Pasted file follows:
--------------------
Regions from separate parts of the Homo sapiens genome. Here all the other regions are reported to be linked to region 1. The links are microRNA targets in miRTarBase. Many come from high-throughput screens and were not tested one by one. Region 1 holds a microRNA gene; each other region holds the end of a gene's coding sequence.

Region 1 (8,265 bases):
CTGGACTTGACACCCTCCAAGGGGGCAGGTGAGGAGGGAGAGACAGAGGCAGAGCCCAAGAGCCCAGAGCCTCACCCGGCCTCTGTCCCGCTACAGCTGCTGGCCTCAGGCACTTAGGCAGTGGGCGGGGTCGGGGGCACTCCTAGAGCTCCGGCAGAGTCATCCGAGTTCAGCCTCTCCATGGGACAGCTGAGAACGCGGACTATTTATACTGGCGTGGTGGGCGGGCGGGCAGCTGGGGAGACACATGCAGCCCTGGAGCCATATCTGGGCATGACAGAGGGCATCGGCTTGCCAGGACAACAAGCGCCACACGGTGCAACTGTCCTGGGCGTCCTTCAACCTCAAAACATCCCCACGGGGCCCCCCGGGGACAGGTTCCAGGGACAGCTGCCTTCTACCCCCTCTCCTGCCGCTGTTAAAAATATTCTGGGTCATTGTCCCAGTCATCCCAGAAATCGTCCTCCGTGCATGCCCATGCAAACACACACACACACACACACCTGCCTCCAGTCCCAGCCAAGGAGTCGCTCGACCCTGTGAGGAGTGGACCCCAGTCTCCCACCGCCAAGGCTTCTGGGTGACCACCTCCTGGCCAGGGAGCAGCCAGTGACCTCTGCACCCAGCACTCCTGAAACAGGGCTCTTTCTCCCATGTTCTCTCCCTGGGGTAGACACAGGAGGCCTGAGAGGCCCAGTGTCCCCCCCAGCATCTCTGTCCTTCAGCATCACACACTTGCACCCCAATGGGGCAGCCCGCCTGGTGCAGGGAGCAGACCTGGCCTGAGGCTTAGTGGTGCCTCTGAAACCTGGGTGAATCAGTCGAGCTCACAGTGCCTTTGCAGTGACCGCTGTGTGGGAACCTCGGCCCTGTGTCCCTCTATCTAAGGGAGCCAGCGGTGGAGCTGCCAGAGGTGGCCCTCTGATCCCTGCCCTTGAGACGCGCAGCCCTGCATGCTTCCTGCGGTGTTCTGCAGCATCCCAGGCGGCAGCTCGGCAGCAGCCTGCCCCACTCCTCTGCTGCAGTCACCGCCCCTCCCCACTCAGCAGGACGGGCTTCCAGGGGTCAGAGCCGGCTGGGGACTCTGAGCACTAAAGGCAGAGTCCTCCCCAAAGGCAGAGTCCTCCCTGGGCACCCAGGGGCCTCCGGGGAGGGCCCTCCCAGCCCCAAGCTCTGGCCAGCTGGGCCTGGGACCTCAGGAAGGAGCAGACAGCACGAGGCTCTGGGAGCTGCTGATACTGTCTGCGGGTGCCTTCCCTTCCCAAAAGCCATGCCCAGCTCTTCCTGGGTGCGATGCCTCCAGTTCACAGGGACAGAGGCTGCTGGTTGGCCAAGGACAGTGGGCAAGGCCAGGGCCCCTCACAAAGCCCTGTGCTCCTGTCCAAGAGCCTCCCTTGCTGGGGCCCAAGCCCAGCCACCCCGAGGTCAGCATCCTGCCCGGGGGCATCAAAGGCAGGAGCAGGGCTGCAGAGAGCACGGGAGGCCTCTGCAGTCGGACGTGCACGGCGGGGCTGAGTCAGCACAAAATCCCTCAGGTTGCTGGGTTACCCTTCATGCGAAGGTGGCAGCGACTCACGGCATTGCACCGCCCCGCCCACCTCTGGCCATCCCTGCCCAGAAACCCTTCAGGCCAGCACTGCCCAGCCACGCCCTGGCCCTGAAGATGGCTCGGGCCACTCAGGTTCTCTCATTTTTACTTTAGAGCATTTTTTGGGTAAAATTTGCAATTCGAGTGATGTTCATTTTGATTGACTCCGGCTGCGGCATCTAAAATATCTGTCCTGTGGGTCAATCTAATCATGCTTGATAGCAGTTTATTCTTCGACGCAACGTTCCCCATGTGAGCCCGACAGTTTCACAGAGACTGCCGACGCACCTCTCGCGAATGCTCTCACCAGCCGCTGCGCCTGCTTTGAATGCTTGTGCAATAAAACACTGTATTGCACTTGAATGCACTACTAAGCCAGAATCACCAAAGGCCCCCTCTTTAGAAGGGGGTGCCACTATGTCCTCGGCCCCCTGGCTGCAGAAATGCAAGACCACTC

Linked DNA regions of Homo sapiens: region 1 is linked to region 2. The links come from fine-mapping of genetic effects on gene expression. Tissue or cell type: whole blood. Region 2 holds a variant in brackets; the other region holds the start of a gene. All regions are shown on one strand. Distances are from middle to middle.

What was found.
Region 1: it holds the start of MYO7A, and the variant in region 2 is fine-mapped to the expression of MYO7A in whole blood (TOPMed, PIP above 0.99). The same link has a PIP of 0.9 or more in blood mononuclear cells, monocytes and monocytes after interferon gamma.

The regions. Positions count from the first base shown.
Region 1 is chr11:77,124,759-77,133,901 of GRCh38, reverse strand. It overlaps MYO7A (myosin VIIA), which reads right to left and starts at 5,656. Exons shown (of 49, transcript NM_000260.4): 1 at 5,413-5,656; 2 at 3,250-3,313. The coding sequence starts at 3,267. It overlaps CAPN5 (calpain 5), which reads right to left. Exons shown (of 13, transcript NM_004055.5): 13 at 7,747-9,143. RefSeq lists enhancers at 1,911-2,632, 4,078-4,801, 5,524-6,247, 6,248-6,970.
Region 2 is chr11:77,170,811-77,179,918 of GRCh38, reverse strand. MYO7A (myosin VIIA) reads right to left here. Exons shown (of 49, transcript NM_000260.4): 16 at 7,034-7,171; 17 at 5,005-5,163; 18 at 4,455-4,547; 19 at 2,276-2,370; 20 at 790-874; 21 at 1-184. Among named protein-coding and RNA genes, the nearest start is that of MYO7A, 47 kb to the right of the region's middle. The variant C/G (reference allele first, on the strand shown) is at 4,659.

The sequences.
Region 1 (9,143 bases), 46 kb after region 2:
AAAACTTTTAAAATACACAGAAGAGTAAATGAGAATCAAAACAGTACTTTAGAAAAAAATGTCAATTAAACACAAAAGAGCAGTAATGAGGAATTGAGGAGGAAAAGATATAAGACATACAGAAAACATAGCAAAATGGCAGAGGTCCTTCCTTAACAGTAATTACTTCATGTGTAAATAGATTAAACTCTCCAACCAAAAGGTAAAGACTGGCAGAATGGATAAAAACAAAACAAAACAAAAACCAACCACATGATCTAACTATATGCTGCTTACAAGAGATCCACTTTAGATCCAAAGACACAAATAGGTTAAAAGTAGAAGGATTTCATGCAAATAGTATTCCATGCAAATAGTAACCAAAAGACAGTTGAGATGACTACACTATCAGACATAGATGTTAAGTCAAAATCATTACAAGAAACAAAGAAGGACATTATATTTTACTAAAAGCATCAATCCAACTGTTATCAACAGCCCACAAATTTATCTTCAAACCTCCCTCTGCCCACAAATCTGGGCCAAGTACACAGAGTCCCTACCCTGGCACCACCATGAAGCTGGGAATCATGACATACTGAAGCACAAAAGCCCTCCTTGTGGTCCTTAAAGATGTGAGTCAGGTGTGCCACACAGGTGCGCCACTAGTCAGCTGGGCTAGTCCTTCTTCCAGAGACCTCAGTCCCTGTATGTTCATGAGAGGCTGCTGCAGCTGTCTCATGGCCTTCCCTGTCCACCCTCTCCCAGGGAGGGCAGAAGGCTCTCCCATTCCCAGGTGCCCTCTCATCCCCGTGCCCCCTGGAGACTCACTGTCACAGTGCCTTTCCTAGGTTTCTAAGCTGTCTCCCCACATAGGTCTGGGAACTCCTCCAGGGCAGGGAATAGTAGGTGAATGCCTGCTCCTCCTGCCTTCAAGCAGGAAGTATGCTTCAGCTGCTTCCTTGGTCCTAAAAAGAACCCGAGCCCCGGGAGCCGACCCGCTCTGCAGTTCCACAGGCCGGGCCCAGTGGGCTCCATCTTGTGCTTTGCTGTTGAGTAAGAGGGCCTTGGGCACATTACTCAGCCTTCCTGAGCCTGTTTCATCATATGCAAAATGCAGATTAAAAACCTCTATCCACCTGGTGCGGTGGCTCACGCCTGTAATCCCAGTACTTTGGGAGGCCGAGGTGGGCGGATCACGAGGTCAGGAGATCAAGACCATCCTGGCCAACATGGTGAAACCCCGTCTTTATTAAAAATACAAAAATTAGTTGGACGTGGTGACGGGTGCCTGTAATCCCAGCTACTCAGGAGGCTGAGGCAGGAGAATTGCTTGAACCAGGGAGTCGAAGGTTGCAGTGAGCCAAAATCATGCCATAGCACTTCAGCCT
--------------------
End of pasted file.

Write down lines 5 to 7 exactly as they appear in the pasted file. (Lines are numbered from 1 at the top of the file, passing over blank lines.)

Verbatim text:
What was found.
Region 1: it holds the start of MYO7A, and the variant in region 2 is fine-mapped to the expression of MYO7A in whole blood (TOPMed, PIP above 0.99). The same link has a PIP of 0.9 or more in blood mononuclear cells, monocytes and monocytes after interferon gamma.

The regions. Positions count from the first base shown.